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Blog

IRA Basics

Individual Retirement Accounts (IRAs) are a crucial component to many retirement plans. There are two major types of IRAs available. Different IRAs apply to different circumstances in your career and your financial plan. The advice of a financial professional is crucial in choosing the right one.
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Roth IRA Conversions: Right for You?

So now that you can convert, the new question becomes should you convert. The answer depends on a large number of variables, some of which require some educated guesses about the future of the tax system and your own situation. Because of the complexity of these factors, you should discuss your individual situation with your tax and investment professionals before finalizing your decision.
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Budgeting: A Lifelong Necessity

Budgeting requires determining all of your expenses and that includes much more than just your monthly bills. To be financially smart, it is best to start with a budget as it is an effective way in helping you save and spend wisely. Start your budget planning process as soon as possible, but know it will likely take at least six months to a year of tracking all of your expenses before you'll have a clear understanding of where all your money goes.
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Investing for the Future: Understanding Asset Allocation

Saving on your own is great, but it can take twice as long (and twice as much) to save for retirement (or even major purchases) if you don’t pursue investment options.
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The Wobbly Stool

The “three legged stool” has long been the approach to retirement planning. But many Americans don’t even have a stool, and for some who do, the stool is becoming a bit shaky. The “three-legged stool” is considered the basic model of retirement savings. It’s a metaphor that has been used since the late-1940s as a way to describe saving for your future.
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Calculating Your Post-retirement Income, Post-haste

Do you know how much money is enough for retirement? We’ll show you how to find out. “Time waits for no man” – Ancient Proverb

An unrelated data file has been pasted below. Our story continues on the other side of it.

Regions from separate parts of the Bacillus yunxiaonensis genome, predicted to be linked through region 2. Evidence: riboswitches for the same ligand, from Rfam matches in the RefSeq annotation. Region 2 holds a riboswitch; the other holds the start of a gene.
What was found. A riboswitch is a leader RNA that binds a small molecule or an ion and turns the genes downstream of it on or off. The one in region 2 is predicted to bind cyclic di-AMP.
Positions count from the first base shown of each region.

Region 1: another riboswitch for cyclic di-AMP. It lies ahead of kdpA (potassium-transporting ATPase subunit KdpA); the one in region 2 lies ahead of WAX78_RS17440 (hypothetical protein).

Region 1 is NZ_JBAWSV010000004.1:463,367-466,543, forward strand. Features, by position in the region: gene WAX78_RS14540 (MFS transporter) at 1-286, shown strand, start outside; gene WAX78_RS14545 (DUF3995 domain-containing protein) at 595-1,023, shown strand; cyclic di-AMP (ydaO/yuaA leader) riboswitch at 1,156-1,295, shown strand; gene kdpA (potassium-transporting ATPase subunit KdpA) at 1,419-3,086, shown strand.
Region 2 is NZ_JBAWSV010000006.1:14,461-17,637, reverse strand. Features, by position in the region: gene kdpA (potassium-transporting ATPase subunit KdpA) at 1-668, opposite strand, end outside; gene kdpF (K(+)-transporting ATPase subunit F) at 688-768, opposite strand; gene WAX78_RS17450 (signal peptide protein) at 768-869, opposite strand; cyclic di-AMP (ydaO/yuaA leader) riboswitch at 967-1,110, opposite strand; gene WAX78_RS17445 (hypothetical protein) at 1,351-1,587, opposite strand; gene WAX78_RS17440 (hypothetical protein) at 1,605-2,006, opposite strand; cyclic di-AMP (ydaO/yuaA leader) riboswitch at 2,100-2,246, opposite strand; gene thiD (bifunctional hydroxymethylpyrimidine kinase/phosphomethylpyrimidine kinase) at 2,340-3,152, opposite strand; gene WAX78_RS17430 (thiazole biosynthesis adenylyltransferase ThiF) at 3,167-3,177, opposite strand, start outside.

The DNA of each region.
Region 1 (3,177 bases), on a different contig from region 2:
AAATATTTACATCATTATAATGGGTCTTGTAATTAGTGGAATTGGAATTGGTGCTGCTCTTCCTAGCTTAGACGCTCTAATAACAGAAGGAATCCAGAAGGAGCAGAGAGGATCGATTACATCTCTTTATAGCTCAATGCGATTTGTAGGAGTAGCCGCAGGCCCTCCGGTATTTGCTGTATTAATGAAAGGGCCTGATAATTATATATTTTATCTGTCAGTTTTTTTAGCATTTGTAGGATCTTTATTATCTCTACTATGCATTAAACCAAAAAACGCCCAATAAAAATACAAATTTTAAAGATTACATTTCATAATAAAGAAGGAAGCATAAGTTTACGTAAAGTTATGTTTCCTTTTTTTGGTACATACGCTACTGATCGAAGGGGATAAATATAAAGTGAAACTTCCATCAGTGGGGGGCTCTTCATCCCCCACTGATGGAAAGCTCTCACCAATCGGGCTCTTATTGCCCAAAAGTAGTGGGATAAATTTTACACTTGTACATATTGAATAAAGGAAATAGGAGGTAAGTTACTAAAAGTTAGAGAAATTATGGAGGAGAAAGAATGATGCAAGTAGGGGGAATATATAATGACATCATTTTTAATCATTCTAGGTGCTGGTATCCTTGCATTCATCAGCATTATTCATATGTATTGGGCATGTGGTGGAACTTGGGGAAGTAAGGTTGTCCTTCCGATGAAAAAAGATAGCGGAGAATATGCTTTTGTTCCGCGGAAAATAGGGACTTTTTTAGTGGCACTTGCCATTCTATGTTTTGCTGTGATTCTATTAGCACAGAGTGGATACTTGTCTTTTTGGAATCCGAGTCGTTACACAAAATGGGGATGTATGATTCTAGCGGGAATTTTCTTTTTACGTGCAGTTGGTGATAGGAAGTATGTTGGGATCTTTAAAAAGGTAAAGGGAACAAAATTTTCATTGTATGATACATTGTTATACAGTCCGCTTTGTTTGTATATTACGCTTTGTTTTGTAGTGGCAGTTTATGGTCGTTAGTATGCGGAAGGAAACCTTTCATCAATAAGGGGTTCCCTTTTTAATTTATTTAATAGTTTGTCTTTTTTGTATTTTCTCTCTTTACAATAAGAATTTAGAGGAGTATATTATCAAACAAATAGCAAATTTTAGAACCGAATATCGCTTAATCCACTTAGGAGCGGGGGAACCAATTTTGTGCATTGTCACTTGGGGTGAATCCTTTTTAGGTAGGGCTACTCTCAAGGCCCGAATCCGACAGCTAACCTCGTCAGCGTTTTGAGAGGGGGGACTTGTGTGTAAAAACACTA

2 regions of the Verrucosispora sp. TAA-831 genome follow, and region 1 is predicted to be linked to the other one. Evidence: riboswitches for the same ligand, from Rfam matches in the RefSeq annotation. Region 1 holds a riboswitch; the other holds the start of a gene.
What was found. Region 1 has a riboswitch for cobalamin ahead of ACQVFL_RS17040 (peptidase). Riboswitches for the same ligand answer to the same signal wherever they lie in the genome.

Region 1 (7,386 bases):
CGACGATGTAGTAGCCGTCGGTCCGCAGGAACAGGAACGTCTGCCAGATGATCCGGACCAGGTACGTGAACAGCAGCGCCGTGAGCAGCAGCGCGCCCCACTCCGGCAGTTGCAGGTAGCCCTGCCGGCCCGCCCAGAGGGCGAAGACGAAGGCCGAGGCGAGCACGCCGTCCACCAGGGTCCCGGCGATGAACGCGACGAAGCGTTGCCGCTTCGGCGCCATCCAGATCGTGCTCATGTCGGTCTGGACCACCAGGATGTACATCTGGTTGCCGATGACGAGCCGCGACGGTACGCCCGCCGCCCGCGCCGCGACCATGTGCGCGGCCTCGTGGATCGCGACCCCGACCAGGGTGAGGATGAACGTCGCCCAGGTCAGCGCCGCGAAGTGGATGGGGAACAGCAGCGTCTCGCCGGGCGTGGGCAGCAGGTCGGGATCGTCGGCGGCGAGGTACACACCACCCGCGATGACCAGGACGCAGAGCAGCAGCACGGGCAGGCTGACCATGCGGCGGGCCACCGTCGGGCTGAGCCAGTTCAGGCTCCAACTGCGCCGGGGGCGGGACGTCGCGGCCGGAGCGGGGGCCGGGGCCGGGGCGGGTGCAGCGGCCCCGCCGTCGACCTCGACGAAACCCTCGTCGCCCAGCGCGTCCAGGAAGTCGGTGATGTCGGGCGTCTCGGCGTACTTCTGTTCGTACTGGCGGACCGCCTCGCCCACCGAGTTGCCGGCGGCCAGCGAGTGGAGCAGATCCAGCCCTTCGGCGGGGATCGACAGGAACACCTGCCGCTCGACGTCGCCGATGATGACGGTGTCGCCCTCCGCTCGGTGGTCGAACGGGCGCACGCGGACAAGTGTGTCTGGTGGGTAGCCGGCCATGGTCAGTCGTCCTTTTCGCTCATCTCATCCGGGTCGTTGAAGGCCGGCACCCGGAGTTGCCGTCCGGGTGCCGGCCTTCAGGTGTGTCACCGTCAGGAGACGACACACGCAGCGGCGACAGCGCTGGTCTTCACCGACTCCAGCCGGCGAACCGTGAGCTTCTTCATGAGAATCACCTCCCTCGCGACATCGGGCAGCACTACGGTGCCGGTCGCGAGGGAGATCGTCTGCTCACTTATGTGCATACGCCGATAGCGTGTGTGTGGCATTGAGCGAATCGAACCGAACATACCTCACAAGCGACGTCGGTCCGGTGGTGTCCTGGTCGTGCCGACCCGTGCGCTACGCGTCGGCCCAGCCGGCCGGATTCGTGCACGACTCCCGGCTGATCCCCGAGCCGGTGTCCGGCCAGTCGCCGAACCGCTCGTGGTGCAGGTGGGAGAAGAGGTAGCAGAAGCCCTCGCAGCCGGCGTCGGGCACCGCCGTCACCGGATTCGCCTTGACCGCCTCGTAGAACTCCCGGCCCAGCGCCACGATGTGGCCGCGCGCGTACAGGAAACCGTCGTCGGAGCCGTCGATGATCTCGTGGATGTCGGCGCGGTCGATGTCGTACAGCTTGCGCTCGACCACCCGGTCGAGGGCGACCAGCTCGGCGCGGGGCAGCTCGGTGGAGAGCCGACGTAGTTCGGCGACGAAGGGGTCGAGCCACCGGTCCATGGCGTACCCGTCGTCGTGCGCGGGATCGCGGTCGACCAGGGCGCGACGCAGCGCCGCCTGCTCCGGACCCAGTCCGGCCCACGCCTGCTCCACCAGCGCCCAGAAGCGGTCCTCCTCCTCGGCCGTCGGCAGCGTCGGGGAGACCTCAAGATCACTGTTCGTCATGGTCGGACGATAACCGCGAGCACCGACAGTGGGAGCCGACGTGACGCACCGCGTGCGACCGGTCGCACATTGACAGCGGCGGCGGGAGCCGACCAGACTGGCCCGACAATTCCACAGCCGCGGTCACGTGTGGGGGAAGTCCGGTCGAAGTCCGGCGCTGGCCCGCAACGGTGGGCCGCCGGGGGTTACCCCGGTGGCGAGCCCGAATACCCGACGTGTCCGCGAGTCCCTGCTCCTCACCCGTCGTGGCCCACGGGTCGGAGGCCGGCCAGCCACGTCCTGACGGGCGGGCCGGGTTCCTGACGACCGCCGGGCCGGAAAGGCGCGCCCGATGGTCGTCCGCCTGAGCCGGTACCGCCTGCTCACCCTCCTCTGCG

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Budgeting For Your Retirement

Retirement planning requires determining your retirement expenses, and that starts well before you retire. Start your budget planning process at least five years before you plan to retire to help you determine whether you'll have enough accumulated to actually afford retirement. Begin by drafting an entire retirement budget. Estimate how much money you will need to meet your expenses and still have enough left to meet a standard of living you will enjoy.
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Collect Later, Collect More

Many Americans collect Social Security benefits early and face reduced payments, but by waiting until their official retirement age, they could receive full benefits.
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Sit. Stay. Rollover.

With just some basic preparation, you and your financial planner could have your retirement fund trained to overcome obstacles with the grace of a champion pedigree. Is it possible to train your retirement plan? We think so.
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Saving for the Future

Saving for the future doesn't just mean saving for retirement. It may mean saving for your children's education or saving for children in general. It may also mean savings for a vacation or upcoming major purchases ranging in price from a new home to a new TV. And perhaps most important, it means savings for the unexpected. While you may not be ready to think about retirement just yet, you should be doing more than just thinking about saving for the future.
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Are You Confident Your Investments Are Positioned to Support You?

With market swings seemingly the new normal, most investors are scrutinizing their investments and associated costs like never before. More importantly, they’re feeling increasingly uncertain about being on track to reach their financial goals. What better way to help calm uncertainty than by getting a second opinion?
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Delay Receiving Social Security to Increase Benefits

Many Americans now think of retirement as something that automatically happens when they reach 65. However, some may be able to afford to retire sooner, while others may want to work longer to save more. Regardless of when you want to retire, you should consider delaying Social Security benefits until 70 if you can.
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Retirement Will Happen: Be Prepared with Your Own Savings

Most comprehensive retirement plans include some sort of employer-sponsored retirement plan such as a pension plan or a 401(k), especially if you can get an employee match. But your retirement strategy should also include your own personal savings plan such as an Individual Retirement Account (IRA). While you may feel retirement is still decades away for you, you should be saving for the inevitable today by using tax-advantaged accounts. 
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3 Major Retirement Hazards to Avoid

Retirement can mean the beginning of a new life. Here are a few common dangers to avoid. Retirement planning is a tricky process, one that requires careful planning and patience. But even if you have a retirement plan with a clear set of financial and lifestyle goals, it’s important to be aware of several common missteps that many fall victim to.
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Check the background of this financial professional on FINRA's BrokerCheck